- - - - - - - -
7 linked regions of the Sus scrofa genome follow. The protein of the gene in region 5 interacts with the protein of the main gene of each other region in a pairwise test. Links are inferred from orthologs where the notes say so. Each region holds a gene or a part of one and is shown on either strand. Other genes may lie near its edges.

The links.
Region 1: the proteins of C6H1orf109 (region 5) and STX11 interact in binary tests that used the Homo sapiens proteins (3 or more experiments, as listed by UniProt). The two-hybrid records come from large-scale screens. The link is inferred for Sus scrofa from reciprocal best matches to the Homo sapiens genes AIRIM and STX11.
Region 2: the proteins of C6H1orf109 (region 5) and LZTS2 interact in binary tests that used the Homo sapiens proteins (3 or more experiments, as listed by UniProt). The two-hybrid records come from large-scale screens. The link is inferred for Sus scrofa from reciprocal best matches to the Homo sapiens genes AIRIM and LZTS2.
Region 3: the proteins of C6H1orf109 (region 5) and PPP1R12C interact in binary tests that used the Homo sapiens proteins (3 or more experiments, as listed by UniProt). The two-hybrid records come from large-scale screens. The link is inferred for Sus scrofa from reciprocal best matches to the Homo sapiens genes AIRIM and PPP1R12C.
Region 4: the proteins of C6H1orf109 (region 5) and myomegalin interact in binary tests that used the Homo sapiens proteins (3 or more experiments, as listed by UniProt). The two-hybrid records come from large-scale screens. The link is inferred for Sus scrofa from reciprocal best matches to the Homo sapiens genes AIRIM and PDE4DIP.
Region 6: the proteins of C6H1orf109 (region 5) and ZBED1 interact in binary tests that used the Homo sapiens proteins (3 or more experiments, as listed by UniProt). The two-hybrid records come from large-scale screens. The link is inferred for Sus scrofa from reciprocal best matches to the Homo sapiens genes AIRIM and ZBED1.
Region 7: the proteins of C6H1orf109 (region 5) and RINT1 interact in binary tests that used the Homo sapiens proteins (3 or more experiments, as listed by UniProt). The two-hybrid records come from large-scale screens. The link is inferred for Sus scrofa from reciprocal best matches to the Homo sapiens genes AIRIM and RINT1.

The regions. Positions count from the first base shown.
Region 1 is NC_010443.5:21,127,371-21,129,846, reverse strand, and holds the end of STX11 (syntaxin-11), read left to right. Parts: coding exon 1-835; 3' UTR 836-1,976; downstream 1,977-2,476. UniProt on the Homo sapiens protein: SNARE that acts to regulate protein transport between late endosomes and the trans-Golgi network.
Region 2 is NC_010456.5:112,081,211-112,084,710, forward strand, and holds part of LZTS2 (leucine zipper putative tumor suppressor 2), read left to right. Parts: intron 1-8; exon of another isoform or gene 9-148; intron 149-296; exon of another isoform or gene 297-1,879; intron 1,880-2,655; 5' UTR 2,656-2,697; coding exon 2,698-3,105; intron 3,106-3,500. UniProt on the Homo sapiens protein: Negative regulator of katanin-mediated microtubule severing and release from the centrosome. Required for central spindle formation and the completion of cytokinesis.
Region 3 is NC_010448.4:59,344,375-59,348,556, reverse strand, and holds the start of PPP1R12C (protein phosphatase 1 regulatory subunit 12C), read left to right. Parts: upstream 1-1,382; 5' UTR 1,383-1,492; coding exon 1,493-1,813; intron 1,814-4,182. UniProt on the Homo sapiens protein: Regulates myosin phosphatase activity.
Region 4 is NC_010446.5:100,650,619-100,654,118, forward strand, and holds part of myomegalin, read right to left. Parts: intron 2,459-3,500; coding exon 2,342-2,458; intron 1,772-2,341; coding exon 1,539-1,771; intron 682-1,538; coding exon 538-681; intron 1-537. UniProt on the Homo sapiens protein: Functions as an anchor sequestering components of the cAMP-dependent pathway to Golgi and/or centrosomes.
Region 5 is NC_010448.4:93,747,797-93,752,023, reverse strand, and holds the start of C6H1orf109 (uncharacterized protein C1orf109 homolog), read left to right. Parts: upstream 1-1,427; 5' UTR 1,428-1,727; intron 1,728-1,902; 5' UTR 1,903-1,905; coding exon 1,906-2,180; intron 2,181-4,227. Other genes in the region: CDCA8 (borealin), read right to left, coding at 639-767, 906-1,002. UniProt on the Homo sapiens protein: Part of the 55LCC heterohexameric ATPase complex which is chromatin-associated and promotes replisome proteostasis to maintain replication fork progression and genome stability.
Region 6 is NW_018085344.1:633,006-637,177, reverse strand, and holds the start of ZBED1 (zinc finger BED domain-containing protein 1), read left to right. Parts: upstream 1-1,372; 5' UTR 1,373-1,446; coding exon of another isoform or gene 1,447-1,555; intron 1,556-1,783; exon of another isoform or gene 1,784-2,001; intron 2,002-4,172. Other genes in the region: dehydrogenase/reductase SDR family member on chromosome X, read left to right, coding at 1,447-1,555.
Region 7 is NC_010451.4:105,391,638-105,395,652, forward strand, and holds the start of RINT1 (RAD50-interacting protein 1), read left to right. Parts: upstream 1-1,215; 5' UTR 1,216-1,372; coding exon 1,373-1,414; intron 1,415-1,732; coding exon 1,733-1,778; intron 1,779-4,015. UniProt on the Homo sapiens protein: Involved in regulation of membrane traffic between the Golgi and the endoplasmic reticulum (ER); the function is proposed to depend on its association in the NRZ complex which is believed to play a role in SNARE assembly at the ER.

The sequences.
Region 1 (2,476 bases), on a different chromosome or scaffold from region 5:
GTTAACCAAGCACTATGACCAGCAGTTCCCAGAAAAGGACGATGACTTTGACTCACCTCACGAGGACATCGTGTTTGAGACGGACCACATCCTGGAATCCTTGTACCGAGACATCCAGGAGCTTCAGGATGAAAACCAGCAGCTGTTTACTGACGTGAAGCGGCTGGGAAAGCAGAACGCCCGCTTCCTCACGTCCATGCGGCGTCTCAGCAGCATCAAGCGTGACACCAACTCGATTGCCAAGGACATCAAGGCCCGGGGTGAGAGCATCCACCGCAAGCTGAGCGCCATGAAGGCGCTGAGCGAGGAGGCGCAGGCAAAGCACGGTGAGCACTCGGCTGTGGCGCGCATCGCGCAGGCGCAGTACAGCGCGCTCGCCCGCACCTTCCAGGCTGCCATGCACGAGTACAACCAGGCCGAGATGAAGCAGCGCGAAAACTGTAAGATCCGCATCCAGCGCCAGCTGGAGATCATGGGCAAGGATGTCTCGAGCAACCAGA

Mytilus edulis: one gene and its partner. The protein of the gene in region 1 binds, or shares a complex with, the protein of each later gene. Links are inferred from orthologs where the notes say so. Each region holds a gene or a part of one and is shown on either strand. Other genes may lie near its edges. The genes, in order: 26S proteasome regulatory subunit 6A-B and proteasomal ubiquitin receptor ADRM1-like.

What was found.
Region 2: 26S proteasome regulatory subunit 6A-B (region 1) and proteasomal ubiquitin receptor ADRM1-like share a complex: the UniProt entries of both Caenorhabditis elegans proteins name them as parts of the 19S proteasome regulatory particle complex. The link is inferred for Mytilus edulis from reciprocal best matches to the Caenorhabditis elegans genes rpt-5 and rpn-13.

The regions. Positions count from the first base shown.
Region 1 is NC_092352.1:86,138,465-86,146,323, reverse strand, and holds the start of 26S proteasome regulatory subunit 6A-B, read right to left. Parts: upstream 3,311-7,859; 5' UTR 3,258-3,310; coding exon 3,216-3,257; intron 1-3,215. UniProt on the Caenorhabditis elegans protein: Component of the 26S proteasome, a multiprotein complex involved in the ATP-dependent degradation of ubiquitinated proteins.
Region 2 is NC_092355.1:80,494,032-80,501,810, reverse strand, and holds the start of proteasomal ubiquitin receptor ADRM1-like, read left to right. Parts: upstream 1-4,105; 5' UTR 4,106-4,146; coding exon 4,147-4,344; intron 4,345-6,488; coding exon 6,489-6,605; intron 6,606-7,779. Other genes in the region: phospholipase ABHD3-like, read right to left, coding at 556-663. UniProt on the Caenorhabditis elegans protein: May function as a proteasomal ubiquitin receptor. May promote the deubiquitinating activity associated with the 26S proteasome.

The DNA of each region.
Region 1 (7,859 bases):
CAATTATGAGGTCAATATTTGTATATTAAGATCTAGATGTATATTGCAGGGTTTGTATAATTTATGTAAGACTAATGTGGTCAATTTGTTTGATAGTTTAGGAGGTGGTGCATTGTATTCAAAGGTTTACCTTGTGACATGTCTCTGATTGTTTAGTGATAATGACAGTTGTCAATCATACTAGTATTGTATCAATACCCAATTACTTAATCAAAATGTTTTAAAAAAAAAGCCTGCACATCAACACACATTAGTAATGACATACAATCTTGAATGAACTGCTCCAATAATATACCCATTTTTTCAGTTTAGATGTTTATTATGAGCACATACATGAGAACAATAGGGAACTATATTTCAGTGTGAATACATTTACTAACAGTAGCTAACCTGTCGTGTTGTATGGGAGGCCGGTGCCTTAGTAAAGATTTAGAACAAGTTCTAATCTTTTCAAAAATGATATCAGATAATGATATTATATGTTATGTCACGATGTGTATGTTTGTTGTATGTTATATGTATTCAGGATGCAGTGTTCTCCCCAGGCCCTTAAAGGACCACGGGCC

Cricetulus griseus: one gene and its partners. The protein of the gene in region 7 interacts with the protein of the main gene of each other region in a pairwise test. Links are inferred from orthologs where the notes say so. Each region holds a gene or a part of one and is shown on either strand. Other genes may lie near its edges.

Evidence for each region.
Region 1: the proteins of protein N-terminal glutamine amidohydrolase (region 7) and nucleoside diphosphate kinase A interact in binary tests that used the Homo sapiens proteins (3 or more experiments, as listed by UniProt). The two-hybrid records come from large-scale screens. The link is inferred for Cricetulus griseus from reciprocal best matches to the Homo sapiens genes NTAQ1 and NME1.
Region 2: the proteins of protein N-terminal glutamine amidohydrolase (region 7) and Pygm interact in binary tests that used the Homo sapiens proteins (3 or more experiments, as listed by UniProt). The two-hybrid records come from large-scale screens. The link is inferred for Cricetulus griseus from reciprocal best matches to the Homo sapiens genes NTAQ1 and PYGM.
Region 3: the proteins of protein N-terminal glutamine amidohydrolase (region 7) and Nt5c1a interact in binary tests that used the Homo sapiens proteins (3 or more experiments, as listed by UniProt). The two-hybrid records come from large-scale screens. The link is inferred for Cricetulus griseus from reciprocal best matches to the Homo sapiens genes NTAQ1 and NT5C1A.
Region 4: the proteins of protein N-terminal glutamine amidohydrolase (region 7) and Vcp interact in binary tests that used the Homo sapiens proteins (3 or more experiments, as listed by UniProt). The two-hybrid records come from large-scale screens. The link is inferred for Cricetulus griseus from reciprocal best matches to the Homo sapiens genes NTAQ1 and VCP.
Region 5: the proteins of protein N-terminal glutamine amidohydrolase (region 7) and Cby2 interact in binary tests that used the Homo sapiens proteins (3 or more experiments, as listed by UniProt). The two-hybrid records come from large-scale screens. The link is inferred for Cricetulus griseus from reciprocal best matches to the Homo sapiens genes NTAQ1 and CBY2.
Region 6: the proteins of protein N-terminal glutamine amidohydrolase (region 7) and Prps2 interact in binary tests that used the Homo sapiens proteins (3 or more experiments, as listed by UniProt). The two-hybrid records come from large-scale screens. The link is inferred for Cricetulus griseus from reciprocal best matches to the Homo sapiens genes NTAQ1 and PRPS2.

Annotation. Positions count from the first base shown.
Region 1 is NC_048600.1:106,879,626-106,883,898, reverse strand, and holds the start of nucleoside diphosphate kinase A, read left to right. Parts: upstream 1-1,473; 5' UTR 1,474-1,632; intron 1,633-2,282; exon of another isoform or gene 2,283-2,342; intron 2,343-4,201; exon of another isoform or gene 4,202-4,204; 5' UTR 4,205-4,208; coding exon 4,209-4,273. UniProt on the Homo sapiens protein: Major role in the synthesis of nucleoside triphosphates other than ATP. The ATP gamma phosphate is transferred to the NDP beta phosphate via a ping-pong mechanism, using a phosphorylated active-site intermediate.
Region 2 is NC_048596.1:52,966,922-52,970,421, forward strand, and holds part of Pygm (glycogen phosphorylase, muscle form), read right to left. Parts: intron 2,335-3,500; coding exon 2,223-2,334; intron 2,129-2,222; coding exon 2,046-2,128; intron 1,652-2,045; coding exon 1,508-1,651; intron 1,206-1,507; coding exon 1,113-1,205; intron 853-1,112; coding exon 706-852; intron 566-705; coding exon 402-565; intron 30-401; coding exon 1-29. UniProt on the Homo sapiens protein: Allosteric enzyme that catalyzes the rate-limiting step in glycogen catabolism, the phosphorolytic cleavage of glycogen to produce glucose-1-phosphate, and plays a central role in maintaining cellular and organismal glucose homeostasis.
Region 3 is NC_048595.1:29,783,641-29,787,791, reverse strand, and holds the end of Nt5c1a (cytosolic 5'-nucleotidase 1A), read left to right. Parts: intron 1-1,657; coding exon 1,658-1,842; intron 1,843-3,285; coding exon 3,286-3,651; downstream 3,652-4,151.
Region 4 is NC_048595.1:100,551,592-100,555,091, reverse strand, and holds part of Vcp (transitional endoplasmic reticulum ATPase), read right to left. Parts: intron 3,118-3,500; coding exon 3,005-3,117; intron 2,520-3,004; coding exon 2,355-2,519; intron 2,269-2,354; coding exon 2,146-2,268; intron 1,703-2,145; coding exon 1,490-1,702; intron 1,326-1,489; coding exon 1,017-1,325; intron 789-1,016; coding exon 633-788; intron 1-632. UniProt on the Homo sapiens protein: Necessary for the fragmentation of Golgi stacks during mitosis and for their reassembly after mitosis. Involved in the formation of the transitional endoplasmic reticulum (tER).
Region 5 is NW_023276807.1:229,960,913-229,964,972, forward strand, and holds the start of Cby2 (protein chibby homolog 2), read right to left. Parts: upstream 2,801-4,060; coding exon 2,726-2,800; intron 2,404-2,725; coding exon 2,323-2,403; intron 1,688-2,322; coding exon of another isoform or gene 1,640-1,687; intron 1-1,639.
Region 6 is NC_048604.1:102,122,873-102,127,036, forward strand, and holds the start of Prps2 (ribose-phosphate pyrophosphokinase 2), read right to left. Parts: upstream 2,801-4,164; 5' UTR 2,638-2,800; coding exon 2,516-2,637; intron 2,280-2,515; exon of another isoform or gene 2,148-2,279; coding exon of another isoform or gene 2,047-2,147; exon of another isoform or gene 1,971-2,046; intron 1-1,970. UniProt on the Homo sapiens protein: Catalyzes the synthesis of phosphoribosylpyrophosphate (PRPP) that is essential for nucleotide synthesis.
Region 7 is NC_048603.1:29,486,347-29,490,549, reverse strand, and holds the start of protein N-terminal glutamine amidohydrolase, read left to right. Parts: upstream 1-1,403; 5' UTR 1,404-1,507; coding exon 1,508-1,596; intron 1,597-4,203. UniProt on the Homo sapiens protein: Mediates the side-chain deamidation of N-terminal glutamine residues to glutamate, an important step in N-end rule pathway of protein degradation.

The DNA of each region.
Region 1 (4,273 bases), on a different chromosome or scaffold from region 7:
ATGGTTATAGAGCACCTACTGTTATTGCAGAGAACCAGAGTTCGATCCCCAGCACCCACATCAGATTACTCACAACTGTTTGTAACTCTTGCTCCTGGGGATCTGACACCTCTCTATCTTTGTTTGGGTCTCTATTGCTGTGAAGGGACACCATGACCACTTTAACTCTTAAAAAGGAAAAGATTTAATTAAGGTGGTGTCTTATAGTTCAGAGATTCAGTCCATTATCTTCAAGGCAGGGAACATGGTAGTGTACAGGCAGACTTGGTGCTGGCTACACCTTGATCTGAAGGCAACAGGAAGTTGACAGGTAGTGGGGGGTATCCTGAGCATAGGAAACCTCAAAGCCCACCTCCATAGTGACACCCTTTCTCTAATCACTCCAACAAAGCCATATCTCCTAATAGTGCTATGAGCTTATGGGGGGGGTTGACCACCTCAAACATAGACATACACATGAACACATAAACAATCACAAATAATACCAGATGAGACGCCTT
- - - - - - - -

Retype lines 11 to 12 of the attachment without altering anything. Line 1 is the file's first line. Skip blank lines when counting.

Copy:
Region 2 is NC_010456.5:112,081,211-112,084,710, forward strand, and holds part of LZTS2 (leucine zipper putative tumor suppressor 2), read left to right. Parts: intron 1-8; exon of another isoform or gene 9-148; intron 149-296; exon of another isoform or gene 297-1,879; intron 1,880-2,655; 5' UTR 2,656-2,697; coding exon 2,698-3,105; intron 3,106-3,500. UniProt on the Homo sapiens protein: Negative regulator of katanin-mediated microtubule severing and release from the centrosome. Required for central spindle formation and the completion of cytokinesis.
Region 3 is NC_010448.4:59,344,375-59,348,556, reverse strand, and holds the start of PPP1R12C (protein phosphatase 1 regulatory subunit 12C), read left to right. Parts: upstream 1-1,382; 5' UTR 1,383-1,492; coding exon 1,493-1,813; intron 1,814-4,182. UniProt on the Homo sapiens protein: Regulates myosin phosphatase activity.